BARSTOW• Former Pitcher Junior High students, along with members of the Barstow Women's Club and Desert Holly Garden Club, were brought together with a mutual anticipation of rediscovery Monday morning.
They planned to open a time capsule they had buried in 1972 at the since-closed school. But first they had to find it.
The first dig just west of the main entrance — a collaborative effort between a bulldozer and two shovels — proved to be the wrong location.
After waiting more than 41 years, though, nobody seemed to mind taking a little time to try somewhere else.
"We're going to plan B!" Jeff Malan yelled. The Barstow Unified School District superintendent led about 30 vested onlookers toward the direct front of the school. He had gotten word from a couple of former Pitcher students who thought they remembered the time capsule being entombed in a brick wall behind a black plaque.
After about 20 minutes of prodding, drilling, pulling and twisting, three men had etched out the plaque. From behind it emerged a copper box the size of a large dictionary.
Once opened, the items found inside included: a copy of the school newspaper, The Trojan Press; a request for a California State Flag to be used in a dedication ceremony; old stamps; minutes from a school meeting; a list of the teachers and students of the time; a student handbook; a bag of green crystals; and, ironically, instructions to the time capsule's location.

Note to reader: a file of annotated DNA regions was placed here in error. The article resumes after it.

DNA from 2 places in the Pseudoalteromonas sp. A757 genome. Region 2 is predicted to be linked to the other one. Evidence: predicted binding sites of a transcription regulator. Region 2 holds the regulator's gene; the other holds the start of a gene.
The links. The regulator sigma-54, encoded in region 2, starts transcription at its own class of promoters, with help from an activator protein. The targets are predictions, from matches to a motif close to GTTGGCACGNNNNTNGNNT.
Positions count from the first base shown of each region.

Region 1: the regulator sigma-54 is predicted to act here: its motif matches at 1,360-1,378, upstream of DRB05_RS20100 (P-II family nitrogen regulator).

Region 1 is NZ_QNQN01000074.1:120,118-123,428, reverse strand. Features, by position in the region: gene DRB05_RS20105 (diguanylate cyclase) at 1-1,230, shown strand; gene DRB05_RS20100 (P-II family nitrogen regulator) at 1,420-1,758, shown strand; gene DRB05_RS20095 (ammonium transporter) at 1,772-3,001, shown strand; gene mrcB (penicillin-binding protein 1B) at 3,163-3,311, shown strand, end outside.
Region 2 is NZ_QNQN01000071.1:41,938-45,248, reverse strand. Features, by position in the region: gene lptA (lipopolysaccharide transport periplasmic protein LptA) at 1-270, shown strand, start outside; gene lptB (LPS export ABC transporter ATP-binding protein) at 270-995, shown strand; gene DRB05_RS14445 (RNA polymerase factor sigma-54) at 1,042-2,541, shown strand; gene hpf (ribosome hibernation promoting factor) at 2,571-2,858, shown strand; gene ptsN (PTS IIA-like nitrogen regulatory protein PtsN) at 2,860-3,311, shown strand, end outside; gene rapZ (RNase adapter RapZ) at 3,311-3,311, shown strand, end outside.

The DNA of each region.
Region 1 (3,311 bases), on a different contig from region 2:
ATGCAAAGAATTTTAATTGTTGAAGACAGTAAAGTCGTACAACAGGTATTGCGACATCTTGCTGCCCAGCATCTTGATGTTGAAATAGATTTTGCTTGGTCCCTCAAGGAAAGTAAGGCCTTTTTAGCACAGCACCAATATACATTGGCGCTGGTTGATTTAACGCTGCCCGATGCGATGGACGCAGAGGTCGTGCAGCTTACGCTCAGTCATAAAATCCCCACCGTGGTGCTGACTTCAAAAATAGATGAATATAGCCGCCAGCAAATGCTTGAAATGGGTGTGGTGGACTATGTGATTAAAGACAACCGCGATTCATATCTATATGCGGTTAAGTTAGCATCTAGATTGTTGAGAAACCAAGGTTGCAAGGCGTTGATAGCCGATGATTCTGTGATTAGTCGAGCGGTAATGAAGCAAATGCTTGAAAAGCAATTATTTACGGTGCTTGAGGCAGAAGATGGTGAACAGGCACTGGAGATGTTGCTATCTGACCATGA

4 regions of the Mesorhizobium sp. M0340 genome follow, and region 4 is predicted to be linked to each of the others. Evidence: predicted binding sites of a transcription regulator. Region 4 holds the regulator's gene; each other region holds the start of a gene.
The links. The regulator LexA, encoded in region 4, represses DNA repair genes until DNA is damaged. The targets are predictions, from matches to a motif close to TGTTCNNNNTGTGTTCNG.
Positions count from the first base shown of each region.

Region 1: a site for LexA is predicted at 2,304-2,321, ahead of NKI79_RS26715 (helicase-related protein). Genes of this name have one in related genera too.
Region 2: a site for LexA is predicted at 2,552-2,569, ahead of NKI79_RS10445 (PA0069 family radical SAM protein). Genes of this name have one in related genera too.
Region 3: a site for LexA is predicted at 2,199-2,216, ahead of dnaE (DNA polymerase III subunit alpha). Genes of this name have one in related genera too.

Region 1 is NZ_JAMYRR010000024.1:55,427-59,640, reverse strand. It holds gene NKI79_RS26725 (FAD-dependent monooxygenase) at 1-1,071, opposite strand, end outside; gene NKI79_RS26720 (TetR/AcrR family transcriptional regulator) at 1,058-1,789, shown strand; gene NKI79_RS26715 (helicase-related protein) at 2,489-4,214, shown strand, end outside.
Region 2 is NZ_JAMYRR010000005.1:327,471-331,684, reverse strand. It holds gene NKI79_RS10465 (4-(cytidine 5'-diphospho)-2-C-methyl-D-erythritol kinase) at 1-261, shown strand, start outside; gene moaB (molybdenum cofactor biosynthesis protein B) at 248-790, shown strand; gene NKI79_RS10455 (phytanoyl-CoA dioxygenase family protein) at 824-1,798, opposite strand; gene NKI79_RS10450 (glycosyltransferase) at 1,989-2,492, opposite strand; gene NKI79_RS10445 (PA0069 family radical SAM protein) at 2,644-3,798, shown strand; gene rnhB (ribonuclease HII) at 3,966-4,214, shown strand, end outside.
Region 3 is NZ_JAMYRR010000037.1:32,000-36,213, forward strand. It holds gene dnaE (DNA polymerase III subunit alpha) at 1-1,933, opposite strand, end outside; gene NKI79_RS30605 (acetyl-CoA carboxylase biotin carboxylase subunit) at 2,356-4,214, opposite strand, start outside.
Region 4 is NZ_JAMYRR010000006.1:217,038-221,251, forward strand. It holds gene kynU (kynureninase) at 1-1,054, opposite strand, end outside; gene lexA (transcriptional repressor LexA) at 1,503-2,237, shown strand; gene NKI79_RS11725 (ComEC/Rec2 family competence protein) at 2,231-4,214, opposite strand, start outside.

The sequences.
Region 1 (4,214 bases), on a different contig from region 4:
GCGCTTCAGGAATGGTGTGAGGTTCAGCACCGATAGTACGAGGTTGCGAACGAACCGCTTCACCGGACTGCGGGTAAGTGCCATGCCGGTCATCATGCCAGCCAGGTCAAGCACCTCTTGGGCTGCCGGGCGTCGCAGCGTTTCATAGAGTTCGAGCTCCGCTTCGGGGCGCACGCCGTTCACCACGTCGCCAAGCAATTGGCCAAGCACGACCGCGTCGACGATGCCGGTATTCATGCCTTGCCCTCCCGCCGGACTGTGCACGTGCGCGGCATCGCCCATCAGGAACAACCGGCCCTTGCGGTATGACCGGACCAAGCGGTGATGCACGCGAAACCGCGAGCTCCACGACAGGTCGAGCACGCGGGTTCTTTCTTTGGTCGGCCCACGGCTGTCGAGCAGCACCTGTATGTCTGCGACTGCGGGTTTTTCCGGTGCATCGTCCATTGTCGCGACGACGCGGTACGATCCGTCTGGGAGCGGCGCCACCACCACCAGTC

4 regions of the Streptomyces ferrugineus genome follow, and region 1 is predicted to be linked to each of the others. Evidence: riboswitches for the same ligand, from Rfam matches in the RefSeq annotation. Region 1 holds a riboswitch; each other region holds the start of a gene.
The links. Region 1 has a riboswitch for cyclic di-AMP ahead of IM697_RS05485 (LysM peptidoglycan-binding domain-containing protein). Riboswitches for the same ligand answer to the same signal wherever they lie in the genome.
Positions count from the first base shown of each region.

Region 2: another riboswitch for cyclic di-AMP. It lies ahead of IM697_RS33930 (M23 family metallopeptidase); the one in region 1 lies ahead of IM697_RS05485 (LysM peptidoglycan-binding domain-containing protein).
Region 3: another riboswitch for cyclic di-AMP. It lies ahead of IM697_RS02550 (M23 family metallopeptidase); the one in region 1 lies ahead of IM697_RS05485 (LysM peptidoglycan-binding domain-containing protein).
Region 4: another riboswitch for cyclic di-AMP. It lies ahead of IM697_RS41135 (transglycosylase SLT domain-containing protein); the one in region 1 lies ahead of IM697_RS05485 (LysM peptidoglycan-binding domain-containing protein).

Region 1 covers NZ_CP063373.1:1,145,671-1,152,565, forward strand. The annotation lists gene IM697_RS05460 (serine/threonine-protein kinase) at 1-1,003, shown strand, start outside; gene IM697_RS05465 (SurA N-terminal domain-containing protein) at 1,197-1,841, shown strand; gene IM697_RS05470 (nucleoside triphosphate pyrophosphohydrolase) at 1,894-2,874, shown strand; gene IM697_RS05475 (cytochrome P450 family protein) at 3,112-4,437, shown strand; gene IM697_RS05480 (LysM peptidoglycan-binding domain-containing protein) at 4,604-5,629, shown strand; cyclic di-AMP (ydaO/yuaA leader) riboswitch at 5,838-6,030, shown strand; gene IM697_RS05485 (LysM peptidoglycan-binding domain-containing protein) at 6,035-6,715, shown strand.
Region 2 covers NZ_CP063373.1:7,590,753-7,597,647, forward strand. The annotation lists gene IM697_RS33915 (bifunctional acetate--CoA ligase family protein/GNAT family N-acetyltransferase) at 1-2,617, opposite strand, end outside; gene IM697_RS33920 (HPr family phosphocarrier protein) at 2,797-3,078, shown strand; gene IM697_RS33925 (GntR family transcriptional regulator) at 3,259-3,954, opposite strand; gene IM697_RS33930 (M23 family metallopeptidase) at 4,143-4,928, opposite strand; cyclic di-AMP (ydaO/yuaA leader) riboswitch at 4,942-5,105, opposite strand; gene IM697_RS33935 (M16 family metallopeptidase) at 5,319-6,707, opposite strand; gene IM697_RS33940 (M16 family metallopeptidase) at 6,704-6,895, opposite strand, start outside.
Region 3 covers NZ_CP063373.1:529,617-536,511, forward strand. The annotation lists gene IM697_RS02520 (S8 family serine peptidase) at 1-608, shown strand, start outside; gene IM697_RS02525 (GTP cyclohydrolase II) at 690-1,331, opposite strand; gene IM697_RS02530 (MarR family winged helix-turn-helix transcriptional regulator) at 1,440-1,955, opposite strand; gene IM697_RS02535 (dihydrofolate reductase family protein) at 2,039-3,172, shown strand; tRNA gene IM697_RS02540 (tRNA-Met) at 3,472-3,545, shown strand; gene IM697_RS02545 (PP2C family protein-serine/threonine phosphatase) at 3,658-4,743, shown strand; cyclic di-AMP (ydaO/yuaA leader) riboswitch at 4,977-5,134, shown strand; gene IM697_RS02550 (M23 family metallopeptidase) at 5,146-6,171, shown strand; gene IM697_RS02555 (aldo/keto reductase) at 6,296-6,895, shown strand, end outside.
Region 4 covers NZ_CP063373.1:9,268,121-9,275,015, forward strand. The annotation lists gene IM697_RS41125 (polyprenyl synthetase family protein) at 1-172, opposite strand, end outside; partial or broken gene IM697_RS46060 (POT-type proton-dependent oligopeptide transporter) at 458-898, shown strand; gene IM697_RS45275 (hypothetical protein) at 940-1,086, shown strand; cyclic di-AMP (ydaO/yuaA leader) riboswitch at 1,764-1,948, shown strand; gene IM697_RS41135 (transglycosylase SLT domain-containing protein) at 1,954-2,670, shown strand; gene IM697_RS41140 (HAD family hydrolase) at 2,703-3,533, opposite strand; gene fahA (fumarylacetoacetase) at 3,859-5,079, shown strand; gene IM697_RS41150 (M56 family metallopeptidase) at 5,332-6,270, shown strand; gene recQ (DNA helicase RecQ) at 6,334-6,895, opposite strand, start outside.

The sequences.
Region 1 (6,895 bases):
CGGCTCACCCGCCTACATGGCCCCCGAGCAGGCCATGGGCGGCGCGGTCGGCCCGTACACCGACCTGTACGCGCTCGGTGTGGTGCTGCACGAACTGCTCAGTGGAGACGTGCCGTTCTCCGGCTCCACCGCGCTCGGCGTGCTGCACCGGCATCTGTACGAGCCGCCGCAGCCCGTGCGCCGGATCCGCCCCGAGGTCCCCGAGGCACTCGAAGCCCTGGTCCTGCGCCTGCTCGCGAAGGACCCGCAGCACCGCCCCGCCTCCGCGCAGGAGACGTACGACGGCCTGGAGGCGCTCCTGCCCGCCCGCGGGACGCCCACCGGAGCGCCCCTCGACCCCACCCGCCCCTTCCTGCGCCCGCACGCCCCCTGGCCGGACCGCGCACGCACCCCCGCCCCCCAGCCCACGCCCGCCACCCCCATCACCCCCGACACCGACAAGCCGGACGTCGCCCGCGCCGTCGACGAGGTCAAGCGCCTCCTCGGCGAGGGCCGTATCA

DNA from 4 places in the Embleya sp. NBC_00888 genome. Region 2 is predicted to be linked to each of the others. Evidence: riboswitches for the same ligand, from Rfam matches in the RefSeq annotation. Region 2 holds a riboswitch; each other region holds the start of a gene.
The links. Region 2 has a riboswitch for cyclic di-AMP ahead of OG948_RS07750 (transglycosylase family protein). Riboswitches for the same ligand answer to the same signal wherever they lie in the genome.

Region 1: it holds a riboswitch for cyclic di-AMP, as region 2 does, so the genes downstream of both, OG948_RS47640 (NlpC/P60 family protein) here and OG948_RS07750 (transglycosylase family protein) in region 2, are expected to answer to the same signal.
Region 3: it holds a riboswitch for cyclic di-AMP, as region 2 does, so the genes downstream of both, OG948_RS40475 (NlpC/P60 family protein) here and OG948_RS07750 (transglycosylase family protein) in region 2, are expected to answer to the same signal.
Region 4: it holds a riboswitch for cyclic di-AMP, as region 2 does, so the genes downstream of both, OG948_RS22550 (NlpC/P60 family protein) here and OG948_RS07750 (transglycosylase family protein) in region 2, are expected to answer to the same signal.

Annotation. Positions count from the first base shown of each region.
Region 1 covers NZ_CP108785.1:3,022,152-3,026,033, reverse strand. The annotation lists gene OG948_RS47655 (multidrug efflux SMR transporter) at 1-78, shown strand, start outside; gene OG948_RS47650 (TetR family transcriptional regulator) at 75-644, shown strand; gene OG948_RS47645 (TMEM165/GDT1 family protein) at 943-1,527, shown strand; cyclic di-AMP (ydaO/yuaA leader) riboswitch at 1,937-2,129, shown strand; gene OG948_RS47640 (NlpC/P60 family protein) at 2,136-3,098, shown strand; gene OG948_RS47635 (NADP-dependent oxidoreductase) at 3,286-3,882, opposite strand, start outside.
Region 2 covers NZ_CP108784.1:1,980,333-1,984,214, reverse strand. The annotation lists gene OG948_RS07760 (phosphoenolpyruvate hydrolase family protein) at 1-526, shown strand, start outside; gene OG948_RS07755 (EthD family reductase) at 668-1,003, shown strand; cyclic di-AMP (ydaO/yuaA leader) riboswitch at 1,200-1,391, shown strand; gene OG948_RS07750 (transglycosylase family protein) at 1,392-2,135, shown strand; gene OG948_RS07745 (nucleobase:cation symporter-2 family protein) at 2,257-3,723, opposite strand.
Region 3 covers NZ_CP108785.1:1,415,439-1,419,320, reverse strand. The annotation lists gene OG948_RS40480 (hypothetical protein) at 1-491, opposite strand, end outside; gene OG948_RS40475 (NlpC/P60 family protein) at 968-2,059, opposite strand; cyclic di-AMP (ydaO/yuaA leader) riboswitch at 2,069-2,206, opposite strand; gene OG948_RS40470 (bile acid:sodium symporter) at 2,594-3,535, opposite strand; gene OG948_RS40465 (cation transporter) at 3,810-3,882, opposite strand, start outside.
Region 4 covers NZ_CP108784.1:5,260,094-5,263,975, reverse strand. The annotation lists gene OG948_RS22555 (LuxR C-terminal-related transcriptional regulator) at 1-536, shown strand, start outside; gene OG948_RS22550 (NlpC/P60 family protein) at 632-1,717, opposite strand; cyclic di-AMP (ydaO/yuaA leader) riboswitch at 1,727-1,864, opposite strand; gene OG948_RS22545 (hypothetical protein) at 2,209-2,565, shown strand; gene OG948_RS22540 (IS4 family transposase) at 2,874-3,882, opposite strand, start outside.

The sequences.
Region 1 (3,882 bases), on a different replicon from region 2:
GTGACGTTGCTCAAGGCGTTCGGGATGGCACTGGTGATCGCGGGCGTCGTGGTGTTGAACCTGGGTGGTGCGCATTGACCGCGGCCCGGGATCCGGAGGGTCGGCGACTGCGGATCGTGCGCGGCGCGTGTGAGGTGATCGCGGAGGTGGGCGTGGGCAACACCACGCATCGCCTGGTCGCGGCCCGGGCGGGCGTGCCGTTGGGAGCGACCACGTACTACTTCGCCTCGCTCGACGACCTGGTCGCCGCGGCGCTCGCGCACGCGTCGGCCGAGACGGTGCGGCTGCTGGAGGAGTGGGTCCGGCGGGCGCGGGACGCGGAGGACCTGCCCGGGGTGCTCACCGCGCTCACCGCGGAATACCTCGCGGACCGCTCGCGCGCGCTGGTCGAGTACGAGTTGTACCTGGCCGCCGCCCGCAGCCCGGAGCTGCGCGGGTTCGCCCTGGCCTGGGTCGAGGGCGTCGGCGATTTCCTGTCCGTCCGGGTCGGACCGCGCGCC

"It's a mixture of emotions," said Anna Saiz (formerly Maestas). "(The contents) are about what was affecting our lives at the time."
Cathy Sollars-Neal, who attended 8th grade at Pitcher Junior High, fondly recalled the day her school buried the time capsule. It was a sunny day — a bit windy and right after lunch, she said.
"I never knew I'd be here when they opened it," she said. Away for the last 25 years, she recently moved back to Barstow. "I always pondered about the capsule, trying to remember what was in it."
Vicky Milliken Boyd attended Pitcher for the 7th and 8th grades.
"I'm moved that everything was in such good shape," she said. "It brings back a flood of memories. It was amazing."
Groups of people who, in some way, felt a connection to the time capsule and to the school, posed for pictures with their treasure.
For the three girls, Saiz, Sollars-Neal and Milliken-Boyd, who spoke of memories like hiking up "Turtle Hill" south of Rimrock Road for P.E. class and eating boxed lunches in homeroom, it was 1972 once more.
Shea Johnson may be reached at (760) 256-4126 or at SJohnson@DesertDispatch.com.